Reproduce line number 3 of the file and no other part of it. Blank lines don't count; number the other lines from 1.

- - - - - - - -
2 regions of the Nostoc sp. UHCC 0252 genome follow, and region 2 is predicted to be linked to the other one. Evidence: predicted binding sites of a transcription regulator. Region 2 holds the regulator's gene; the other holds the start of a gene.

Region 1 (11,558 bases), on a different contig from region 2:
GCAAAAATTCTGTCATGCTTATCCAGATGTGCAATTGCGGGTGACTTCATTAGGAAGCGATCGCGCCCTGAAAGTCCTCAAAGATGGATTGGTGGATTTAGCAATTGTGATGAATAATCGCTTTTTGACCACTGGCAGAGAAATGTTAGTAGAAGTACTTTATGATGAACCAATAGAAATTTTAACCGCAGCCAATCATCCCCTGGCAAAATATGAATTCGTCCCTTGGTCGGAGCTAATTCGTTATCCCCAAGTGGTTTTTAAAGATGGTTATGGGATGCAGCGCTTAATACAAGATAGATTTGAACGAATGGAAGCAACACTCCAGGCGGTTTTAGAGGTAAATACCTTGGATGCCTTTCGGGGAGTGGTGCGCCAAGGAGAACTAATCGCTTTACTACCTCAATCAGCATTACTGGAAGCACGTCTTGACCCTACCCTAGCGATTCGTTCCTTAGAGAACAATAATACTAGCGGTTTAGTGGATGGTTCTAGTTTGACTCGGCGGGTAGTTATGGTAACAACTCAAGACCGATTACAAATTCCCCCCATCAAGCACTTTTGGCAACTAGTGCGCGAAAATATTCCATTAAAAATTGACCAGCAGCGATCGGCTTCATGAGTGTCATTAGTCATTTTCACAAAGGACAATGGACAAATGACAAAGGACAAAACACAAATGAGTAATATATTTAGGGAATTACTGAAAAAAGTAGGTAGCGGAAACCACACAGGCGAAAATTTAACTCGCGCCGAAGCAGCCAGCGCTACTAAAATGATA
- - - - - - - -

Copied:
GCAAAAATTCTGTCATGCTTATCCAGATGTGCAATTGCGGGTGACTTCATTAGGAAGCGATCGCGCCCTGAAAGTCCTCAAAGATGGATTGGTGGATTTAGCAATTGTGATGAATAATCGCTTTTTGACCACTGGCAGAGAAATGTTAGTAGAAGTACTTTATGATGAACCAATAGAAATTTTAACCGCAGCCAATCATCCCCTGGCAAAATATGAATTCGTCCCTTGGTCGGAGCTAATTCGTTATCCCCAAGTGGTTTTTAAAGATGGTTATGGGATGCAGCGCTTAATACAAGATAGATTTGAACGAATGGAAGCAACACTCCAGGCGGTTTTAGAGGTAAATACCTTGGATGCCTTTCGGGGAGTGGTGCGCCAAGGAGAACTAATCGCTTTACTACCTCAATCAGCATTACTGGAAGCACGTCTTGACCCTACCCTAGCGATTCGTTCCTTAGAGAACAATAATACTAGCGGTTTAGTGGATGGTTCTAGTTTGACTCGGCGGGTAGTTATGGTAACAACTCAAGACCGATTACAAATTCCCCCCATCAAGCACTTTTGGCAACTAGTGCGCGAAAATATTCCATTAAAAATTGACCAGCAGCGATCGGCTTCATGAGTGTCATTAGTCATTTTCACAAAGGACAATGGACAAATGACAAAGGACAAAACACAAATGAGTAATATATTTAGGGAATTACTGAAAAAAGTAGGTAGCGGAAACCACACAGGCGAAAATTTAACTCGCGCCGAAGCAGCCAGCGCTACTAAAATGATA